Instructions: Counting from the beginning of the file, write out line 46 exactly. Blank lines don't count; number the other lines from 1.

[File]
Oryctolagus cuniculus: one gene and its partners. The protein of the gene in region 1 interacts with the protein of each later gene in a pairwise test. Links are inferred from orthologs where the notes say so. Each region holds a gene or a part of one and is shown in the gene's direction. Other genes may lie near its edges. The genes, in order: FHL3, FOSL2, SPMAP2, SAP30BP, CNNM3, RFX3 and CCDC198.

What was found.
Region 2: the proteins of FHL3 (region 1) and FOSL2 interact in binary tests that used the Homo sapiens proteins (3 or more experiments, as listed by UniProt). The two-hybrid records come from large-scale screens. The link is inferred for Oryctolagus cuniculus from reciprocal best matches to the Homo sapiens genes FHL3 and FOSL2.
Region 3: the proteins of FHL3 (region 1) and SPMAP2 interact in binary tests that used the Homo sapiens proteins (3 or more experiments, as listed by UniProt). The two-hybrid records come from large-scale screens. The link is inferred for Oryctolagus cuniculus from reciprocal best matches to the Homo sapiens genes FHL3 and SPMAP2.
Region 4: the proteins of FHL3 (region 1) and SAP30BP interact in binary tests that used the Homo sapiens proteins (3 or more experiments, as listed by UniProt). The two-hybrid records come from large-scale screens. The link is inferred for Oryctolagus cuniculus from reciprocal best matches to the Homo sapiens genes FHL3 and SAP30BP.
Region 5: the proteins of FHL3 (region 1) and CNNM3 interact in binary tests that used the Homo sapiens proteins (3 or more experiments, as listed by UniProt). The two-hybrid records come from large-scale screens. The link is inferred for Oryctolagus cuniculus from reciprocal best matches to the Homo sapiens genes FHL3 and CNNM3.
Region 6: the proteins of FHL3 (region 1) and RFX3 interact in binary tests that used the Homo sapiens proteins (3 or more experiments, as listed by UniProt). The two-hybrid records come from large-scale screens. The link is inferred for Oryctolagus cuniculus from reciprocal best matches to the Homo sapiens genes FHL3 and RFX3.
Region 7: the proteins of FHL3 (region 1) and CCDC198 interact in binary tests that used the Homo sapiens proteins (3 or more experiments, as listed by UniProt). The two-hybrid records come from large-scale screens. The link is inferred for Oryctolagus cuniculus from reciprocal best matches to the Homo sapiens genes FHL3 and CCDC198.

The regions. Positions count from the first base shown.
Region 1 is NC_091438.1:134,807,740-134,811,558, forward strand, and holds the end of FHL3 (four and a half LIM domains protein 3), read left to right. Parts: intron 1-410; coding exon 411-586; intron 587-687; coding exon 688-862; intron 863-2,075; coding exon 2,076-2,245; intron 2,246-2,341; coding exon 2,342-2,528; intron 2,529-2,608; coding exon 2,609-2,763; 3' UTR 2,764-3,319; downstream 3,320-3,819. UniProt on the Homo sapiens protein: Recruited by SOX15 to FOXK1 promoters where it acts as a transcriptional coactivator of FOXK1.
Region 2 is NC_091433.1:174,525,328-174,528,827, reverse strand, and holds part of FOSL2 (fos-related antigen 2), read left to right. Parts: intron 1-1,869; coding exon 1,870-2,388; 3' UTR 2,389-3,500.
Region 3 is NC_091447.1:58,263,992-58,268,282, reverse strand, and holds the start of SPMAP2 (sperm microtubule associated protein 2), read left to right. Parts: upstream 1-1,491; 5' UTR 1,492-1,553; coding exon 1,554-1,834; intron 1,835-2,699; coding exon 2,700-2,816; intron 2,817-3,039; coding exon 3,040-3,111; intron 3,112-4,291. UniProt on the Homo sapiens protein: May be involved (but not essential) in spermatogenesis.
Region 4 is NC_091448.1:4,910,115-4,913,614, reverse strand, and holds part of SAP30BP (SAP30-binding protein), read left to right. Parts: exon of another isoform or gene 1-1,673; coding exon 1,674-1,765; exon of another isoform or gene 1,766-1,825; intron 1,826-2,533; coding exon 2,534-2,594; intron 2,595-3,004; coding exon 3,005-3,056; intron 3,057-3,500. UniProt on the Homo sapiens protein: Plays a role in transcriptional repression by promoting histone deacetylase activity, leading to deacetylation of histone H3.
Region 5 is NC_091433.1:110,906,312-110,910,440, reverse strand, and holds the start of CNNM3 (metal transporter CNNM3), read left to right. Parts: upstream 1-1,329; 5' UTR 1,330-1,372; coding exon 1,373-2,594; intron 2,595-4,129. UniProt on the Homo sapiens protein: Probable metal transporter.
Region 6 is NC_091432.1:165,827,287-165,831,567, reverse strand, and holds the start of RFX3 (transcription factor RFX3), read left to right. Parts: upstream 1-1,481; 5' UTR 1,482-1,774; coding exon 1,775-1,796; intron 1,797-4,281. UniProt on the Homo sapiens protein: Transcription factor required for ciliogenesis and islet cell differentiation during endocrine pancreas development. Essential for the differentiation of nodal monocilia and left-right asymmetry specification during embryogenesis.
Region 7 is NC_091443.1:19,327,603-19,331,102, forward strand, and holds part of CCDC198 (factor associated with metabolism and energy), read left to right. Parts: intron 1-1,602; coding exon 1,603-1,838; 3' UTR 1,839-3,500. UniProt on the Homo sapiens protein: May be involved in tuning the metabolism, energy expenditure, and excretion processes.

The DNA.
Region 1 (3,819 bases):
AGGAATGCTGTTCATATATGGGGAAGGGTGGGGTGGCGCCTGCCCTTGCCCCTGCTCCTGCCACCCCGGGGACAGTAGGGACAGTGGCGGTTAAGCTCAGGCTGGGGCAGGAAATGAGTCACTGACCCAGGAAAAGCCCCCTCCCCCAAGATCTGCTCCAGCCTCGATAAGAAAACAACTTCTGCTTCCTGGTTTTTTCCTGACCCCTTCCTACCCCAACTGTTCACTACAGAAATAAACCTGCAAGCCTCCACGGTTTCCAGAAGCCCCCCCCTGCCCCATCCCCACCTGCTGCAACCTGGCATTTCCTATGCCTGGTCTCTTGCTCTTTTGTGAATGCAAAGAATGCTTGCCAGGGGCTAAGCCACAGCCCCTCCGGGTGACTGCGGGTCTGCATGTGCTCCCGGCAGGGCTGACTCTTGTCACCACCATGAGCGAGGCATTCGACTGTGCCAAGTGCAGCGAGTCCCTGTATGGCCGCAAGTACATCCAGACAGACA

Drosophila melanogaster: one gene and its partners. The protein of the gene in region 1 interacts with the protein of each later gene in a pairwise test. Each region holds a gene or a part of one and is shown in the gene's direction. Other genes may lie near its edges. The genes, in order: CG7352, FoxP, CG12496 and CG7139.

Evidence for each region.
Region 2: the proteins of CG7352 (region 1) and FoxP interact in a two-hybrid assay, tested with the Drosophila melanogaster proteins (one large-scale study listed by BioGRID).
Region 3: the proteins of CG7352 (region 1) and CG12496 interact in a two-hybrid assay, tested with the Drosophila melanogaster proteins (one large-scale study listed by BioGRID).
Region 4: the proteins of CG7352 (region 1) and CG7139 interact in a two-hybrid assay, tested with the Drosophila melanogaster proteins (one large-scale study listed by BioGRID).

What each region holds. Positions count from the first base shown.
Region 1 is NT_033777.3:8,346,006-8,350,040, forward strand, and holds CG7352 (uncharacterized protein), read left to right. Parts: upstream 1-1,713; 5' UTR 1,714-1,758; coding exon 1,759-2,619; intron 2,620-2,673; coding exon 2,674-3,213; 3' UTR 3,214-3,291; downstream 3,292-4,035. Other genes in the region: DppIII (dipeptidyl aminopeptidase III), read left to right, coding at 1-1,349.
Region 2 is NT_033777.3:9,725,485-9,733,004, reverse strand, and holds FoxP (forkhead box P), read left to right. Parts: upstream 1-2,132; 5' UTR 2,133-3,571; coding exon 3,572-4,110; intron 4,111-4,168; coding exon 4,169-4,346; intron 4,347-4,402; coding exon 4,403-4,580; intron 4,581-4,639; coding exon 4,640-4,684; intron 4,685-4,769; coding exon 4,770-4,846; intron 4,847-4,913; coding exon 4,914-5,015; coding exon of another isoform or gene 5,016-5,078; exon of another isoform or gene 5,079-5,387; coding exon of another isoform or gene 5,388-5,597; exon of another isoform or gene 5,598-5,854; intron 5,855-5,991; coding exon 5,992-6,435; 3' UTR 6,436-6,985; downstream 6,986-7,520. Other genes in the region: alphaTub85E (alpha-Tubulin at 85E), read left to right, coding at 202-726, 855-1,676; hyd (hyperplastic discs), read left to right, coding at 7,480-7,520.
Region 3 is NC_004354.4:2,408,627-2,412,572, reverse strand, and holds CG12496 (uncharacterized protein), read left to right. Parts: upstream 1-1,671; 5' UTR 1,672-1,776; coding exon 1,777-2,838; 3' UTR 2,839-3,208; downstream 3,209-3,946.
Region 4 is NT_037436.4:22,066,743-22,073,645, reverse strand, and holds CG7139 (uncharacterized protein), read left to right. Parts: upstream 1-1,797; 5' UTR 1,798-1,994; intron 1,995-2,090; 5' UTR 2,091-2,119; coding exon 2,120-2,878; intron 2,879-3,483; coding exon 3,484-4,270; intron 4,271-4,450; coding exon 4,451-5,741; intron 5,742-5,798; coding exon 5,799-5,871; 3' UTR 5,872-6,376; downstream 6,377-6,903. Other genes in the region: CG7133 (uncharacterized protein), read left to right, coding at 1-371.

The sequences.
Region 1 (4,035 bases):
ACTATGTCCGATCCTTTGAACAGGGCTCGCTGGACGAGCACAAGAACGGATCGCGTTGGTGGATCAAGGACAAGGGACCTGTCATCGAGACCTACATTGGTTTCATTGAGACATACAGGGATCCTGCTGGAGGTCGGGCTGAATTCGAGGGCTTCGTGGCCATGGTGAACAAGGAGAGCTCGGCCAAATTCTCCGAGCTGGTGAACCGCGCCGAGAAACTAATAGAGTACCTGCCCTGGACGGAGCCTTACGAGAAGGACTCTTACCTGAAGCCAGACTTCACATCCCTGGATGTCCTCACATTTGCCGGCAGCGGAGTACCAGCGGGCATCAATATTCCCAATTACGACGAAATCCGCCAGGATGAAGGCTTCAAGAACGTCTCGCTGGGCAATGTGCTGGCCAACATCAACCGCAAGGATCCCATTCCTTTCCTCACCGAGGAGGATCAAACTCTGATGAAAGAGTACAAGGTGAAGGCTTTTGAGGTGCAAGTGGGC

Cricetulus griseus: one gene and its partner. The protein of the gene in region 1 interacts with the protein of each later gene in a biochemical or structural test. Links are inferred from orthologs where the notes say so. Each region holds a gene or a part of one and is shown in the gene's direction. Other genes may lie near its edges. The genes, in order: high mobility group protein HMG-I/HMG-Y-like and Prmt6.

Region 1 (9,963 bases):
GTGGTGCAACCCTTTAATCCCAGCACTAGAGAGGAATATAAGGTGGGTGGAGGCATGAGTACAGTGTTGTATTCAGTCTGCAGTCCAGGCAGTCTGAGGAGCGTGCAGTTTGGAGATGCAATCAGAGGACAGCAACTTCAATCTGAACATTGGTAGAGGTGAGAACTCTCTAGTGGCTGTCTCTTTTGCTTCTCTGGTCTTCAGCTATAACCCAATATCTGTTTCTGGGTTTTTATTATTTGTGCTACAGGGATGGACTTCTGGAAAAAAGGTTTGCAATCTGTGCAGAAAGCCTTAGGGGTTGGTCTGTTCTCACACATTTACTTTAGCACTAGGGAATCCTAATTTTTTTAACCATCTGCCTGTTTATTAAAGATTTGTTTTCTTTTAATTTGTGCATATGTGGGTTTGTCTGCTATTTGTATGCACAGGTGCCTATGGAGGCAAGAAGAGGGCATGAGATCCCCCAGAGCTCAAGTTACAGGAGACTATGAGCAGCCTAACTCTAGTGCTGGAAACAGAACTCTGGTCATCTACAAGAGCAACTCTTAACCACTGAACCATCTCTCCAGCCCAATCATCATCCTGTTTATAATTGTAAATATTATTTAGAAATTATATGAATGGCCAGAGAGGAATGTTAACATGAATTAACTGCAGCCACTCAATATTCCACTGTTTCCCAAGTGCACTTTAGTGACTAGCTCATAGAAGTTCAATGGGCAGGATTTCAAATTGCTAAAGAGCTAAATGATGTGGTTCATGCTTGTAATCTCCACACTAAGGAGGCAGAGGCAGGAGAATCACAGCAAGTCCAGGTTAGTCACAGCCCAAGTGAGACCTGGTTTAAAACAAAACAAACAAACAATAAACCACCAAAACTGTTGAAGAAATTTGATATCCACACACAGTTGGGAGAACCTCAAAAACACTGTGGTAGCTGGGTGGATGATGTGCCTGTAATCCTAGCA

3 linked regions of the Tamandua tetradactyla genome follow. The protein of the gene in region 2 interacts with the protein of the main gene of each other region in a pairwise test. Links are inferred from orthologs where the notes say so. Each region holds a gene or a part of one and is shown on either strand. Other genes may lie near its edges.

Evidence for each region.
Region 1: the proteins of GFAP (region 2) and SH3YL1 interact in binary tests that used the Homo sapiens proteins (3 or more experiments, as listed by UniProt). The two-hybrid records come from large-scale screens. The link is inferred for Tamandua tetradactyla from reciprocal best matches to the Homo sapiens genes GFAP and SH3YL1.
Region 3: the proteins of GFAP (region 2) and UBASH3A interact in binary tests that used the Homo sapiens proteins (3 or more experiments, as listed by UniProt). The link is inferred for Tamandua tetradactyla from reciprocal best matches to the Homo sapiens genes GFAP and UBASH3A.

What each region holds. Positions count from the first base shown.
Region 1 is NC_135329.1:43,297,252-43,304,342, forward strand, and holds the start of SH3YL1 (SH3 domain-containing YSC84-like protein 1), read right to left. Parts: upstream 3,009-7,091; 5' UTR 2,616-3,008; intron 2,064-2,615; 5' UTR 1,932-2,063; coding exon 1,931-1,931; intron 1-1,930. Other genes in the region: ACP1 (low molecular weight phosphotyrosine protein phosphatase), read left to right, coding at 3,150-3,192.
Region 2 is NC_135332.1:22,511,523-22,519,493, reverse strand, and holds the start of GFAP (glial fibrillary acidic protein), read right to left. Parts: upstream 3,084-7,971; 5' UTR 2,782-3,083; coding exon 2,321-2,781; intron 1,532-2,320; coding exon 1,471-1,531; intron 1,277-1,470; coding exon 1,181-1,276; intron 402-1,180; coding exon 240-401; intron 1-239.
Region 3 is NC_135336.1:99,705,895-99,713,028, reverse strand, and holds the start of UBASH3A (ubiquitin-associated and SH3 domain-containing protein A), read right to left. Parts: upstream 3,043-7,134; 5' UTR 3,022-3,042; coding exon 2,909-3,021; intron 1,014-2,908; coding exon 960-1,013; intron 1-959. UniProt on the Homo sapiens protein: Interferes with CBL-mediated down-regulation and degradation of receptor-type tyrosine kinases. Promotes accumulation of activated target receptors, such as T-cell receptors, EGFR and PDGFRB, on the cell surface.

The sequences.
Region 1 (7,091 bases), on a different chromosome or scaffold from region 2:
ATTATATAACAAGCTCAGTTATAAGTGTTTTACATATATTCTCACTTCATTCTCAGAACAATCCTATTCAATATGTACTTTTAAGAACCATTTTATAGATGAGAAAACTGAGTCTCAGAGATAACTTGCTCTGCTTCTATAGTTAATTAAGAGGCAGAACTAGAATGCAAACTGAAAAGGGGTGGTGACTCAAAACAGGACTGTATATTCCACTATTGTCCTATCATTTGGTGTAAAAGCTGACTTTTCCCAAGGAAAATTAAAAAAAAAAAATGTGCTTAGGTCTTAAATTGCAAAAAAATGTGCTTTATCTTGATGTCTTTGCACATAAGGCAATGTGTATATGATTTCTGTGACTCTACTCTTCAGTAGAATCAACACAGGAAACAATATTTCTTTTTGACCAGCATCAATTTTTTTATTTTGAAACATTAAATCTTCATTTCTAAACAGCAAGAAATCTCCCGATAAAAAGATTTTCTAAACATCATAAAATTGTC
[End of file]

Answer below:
ATTATATAACAAGCTCAGTTATAAGTGTTTTACATATATTCTCACTTCATTCTCAGAACAATCCTATTCAATATGTACTTTTAAGAACCATTTTATAGATGAGAAAACTGAGTCTCAGAGATAACTTGCTCTGCTTCTATAGTTAATTAAGAGGCAGAACTAGAATGCAAACTGAAAAGGGGTGGTGACTCAAAACAGGACTGTATATTCCACTATTGTCCTATCATTTGGTGTAAAAGCTGACTTTTCCCAAGGAAAATTAAAAAAAAAAAATGTGCTTAGGTCTTAAATTGCAAAAAAATGTGCTTTATCTTGATGTCTTTGCACATAAGGCAATGTGTATATGATTTCTGTGACTCTACTCTTCAGTAGAATCAACACAGGAAACAATATTTCTTTTTGACCAGCATCAATTTTTTTATTTTGAAACATTAAATCTTCATTTCTAAACAGCAAGAAATCTCCCGATAAAAAGATTTTCTAAACATCATAAAATTGTC